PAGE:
Beer giant Heineken and cigarette maker Imperial Brands have joined a growing list of firms to halt operations in Russia amid a corporate exodus from the country in response to the Ukraine conflict.
Bristol-headquartered Imperial – the group behind brands including JPS and Davidoff cigarettes – said it was pausing production at its factory in Volgograd, alongside all sales and marketing activity in the country in a move impacting around 1,000 employees.
Russia and Ukraine together accounted for 2% of Imperial’s net revenues last year, or around £656 million.
It came just hours after Dutch brewer Heineken said it was stopping the production and sale of its own brand beer in Russia.
The firm is also reviewing its strategic options for the future of the business in Russia, where it has had operations for 20 years.
Carlsberg AS, which is a major Russian brewer through its ownership of Baltika Breweries, last week announced there would be no new investments or exports from the Carlsberg Group into Russia.
It says that during the humanitarian crisis, any profits generated by the business in Russia will be donated to relief organisations.
It is also using its facilities in Ukraine and neighbouring countries to provide humanitarian support to its employees and other Ukrainian people, including providing shelter, transport, food and fresh water.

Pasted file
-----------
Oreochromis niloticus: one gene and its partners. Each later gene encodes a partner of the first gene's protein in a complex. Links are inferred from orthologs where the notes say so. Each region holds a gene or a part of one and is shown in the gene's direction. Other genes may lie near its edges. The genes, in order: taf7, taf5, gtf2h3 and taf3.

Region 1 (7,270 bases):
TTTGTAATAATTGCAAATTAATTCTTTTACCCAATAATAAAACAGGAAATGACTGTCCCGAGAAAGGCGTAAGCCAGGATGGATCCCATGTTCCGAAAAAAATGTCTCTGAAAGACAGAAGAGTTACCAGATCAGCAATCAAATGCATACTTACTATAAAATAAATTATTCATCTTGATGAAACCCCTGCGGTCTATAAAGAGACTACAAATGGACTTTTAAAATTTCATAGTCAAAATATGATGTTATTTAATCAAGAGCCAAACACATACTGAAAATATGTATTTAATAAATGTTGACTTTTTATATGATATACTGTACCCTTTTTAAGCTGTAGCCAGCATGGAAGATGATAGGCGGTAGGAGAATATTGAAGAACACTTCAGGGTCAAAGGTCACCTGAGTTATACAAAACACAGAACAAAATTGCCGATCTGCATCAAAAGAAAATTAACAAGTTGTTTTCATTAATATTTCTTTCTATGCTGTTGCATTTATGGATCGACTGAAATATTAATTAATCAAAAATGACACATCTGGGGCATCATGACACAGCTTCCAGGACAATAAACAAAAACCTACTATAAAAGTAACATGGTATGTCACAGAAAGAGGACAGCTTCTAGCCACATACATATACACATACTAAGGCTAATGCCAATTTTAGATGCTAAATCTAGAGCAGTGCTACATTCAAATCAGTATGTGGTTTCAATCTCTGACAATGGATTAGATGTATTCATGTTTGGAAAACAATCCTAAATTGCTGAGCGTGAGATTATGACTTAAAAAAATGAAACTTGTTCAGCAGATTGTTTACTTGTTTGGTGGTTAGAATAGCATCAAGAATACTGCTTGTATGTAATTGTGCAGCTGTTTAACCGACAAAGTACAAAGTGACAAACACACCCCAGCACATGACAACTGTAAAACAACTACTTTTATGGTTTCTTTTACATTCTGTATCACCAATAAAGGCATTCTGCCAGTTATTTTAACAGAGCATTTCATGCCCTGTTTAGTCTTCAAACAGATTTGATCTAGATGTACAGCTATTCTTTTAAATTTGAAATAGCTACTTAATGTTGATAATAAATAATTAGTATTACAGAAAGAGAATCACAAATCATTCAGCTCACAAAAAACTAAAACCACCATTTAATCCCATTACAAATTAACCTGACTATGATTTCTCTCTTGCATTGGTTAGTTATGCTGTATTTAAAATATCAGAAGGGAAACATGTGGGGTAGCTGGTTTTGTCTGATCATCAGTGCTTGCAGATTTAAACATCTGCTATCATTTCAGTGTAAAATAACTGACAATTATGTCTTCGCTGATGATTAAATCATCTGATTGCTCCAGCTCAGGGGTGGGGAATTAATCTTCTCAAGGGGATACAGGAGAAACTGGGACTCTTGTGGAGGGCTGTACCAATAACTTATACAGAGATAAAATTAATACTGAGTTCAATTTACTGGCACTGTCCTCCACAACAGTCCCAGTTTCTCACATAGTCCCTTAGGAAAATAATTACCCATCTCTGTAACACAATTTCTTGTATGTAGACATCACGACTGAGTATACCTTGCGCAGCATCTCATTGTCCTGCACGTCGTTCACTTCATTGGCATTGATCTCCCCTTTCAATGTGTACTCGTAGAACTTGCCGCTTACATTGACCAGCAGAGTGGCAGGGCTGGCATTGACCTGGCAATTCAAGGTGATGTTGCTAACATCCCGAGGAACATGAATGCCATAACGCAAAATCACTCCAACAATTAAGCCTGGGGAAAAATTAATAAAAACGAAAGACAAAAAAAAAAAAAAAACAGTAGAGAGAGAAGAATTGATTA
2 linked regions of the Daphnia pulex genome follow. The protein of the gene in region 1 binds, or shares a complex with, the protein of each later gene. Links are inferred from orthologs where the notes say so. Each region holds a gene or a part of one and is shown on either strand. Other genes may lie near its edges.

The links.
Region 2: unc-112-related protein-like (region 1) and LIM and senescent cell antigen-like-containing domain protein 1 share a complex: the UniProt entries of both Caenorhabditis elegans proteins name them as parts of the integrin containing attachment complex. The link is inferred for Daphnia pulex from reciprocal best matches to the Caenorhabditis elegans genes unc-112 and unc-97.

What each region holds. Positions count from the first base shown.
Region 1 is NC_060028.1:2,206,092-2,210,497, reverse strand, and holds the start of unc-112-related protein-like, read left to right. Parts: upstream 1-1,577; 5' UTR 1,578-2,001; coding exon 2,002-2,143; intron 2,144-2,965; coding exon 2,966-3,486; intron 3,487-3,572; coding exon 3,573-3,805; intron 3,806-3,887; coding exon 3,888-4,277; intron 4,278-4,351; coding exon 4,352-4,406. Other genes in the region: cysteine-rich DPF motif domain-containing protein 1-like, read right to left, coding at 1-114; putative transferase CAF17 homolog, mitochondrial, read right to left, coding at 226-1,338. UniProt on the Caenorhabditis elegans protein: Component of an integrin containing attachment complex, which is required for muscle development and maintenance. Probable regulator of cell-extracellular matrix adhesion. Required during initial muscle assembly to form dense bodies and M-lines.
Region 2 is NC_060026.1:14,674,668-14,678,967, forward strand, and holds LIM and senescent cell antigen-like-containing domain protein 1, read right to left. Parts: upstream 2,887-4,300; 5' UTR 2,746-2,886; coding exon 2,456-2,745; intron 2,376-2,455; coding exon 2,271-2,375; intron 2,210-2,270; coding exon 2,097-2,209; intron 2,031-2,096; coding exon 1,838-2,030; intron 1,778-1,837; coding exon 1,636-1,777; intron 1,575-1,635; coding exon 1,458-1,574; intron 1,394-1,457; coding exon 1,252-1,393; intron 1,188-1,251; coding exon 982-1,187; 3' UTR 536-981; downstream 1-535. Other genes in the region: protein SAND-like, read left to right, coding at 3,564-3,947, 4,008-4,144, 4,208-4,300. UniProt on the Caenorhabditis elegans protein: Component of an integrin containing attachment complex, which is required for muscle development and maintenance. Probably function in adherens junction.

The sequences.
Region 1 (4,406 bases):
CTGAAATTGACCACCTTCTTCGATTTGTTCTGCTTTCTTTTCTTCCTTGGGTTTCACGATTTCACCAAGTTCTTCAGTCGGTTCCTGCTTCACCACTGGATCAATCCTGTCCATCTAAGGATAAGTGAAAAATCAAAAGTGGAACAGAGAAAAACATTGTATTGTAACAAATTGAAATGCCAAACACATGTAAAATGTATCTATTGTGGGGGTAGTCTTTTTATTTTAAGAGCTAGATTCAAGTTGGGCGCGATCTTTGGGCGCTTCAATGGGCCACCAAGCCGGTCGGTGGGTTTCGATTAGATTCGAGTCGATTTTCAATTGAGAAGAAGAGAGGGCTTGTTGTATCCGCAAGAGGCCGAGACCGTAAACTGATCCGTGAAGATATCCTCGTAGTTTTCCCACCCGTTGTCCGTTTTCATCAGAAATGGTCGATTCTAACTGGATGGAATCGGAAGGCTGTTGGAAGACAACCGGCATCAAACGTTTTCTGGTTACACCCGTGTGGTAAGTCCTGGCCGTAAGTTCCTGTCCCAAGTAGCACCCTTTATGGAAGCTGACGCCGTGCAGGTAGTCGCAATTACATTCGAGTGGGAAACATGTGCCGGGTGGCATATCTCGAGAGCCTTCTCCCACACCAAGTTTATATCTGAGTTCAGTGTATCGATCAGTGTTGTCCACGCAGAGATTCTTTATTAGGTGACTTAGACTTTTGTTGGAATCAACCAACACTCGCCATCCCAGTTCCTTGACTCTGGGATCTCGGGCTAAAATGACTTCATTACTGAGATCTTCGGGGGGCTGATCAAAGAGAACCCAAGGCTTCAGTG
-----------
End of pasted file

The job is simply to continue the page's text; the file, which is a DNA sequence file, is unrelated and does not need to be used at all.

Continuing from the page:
In 2021, Russia and Ukraine accounted for approximately 13% of Group revenue and approximately 9% of the operating profit and Carlsberg AS expects the invasion will negatively impact the Group’s financial results for 2022.
The owner of KFC and Pizza Hut, Yum! Brands, had earlier revealed it was pausing 70 KFC company-owned restaurants in Russia and was due to suspend all 50 Pizza Hut franchise outlets.
Babycare retailer Mothercare also separately announced on Wednesday that it has paused all its business in Russia, which accounts for up to a quarter of its worldwide retail sales, sending shares plunging by more than a quarter at one stage.
It followed announcements late on Tuesday by Coca-Cola, Starbucks and McDonald’s that they were all suspending operations in Russia amid a growing consumer backlash and threats of boycotts for failing to pull out of Russia.
But a raft of global corporate giants have remained tight-lipped on their Russian operations, despite mounting pressure from consumers.
Brands including Cadbury owner Mondelez, Durex to Dettol maker Reckitt and Dunhill and Lucky Strike maker British American Tobacco (BAT) are among those continuing to trade in the country.
BAT’s Russia business employs around 2,500 staff across its headquarters in Moscow, 75 regional offices and a factory in St Petersburg.
It said it was halting planned capital investment in Russia and scaling back some business activities there “appropriate to the current situation”, including marketing.
But BAT’s factory and offices remain open.
BAT said: “This fast-moving and complex situation demands us to constantly assess a wide range of factors and considerations.
“We are complying, and will continue to comply with, all international sanctions related to this conflict in full.”